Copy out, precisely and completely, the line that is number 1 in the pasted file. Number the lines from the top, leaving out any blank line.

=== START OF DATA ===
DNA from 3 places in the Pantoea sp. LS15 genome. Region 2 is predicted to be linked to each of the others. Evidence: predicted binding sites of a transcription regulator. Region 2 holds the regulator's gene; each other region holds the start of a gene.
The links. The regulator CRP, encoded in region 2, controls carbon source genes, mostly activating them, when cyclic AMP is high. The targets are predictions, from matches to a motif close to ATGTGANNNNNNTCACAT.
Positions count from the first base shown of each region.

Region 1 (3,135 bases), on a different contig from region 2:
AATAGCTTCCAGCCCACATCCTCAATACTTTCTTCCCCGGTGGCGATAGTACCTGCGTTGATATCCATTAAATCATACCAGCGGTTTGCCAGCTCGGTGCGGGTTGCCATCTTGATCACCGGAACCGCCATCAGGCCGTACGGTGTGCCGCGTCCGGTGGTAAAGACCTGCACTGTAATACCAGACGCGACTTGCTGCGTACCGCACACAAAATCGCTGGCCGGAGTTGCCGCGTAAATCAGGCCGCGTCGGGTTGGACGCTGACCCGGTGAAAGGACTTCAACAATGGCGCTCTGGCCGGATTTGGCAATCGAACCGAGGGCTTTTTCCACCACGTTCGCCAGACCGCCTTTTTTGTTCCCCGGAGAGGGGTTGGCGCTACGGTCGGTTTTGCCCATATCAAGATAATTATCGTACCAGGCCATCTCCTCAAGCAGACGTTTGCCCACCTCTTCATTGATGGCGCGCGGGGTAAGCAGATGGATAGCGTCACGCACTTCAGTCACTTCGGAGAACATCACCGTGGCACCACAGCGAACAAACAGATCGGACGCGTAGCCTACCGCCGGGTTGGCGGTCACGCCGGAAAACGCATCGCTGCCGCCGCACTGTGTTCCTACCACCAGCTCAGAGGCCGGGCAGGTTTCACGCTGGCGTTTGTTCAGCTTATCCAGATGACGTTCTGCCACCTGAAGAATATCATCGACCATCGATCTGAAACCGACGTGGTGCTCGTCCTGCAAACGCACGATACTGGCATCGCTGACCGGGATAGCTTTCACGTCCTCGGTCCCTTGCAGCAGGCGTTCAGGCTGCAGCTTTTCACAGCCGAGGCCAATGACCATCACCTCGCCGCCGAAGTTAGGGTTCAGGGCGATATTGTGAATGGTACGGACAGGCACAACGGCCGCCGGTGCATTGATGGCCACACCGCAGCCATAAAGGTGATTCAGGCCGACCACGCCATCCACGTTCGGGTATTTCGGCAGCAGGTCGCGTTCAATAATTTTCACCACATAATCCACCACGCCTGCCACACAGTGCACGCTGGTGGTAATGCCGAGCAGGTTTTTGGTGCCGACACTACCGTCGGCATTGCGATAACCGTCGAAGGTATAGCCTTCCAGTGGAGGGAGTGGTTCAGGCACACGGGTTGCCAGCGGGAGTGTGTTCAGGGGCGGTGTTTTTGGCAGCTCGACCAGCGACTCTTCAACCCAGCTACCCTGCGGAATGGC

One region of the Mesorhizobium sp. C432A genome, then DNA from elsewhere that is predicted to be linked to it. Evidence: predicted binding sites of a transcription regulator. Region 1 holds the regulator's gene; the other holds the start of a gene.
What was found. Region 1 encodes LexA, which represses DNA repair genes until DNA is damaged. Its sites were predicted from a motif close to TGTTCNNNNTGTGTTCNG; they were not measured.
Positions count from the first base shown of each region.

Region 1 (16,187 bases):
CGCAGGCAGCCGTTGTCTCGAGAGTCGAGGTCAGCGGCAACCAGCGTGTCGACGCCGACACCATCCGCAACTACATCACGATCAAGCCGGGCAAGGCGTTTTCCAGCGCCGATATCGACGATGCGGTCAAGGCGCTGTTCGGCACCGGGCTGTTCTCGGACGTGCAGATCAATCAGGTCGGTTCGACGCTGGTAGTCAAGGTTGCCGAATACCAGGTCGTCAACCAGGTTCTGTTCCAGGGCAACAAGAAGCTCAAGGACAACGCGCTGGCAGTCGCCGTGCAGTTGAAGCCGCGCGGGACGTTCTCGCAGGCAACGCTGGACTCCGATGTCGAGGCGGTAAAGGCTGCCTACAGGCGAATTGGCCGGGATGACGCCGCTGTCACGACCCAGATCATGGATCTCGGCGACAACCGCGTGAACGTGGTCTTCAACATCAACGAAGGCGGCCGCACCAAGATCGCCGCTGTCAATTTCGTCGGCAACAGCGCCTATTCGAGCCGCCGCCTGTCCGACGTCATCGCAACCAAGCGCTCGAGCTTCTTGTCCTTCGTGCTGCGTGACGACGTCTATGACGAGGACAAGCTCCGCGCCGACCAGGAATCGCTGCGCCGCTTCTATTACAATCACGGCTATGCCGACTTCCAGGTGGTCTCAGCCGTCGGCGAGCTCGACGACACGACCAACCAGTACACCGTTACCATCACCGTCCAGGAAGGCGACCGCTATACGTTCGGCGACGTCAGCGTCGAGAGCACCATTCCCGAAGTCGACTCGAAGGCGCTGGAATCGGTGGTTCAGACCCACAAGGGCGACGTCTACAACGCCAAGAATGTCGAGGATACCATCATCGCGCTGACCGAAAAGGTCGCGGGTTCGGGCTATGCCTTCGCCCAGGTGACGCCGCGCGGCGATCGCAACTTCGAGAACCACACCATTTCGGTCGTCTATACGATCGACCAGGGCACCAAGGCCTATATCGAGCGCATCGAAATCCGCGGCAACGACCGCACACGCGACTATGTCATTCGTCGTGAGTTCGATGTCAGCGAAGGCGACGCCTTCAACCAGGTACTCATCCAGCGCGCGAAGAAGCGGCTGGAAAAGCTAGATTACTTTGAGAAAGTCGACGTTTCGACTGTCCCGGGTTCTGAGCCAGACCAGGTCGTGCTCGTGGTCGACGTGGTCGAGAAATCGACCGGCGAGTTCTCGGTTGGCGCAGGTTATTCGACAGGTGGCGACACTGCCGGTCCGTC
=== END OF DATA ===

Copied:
DNA from 3 places in the Pantoea sp. LS15 genome. Region 2 is predicted to be linked to each of the others. Evidence: predicted binding sites of a transcription regulator. Region 2 holds the regulator's gene; each other region holds the start of a gene.